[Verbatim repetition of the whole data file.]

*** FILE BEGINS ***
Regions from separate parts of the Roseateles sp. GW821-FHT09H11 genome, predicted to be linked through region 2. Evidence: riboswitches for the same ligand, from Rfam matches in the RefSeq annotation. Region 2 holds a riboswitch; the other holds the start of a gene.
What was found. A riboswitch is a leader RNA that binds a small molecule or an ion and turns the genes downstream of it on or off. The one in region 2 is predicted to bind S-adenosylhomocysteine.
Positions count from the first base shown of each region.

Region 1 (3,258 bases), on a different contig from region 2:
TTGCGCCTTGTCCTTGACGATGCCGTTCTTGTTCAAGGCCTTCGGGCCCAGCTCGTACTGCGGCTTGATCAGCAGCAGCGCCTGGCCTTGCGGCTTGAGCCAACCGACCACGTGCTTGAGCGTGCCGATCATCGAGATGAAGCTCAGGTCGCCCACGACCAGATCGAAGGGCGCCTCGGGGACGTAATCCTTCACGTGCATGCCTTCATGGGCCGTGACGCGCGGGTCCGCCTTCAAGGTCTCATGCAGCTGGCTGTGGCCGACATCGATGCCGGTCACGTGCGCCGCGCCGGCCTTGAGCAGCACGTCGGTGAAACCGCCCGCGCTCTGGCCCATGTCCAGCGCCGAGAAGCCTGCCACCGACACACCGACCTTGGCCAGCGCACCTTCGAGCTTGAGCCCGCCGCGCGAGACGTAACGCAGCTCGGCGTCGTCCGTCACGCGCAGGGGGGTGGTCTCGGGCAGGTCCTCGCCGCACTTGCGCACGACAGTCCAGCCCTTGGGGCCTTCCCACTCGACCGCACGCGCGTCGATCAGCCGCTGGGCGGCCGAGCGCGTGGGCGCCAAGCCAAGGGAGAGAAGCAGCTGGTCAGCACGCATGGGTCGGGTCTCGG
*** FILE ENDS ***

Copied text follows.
Regions from separate parts of the Roseateles sp. GW821-FHT09H11 genome, predicted to be linked through region 2. Evidence: riboswitches for the same ligand, from Rfam matches in the RefSeq annotation. Region 2 holds a riboswitch; the other holds the start of a gene.
What was found. A riboswitch is a leader RNA that binds a small molecule or an ion and turns the genes downstream of it on or off. The one in region 2 is predicted to bind S-adenosylhomocysteine.
Positions count from the first base shown of each region.

Region 1 (3,258 bases), on a different contig from region 2:
TTGCGCCTTGTCCTTGACGATGCCGTTCTTGTTCAAGGCCTTCGGGCCCAGCTCGTACTGCGGCTTGATCAGCAGCAGCGCCTGGCCTTGCGGCTTGAGCCAACCGACCACGTGCTTGAGCGTGCCGATCATCGAGATGAAGCTCAGGTCGCCCACGACCAGATCGAAGGGCGCCTCGGGGACGTAATCCTTCACGTGCATGCCTTCATGGGCCGTGACGCGCGGGTCCGCCTTCAAGGTCTCATGCAGCTGGCTGTGGCCGACATCGATGCCGGTCACGTGCGCCGCGCCGGCCTTGAGCAGCACGTCGGTGAAACCGCCCGCGCTCTGGCCCATGTCCAGCGCCGAGAAGCCTGCCACCGACACACCGACCTTGGCCAGCGCACCTTCGAGCTTGAGCCCGCCGCGCGAGACGTAACGCAGCTCGGCGTCGTCCGTCACGCGCAGGGGGGTGGTCTCGGGCAGGTCCTCGCCGCACTTGCGCACGACAGTCCAGCCCTTGGGGCCTTCCCACTCGACCGCACGCGCGTCGATCAGCCGCTGGGCGGCCGAGCGCGTGGGCGCCAAGCCAAGGGAGAGAAGCAGCTGGTCAGCACGCATGGGTCGGGTCTCGG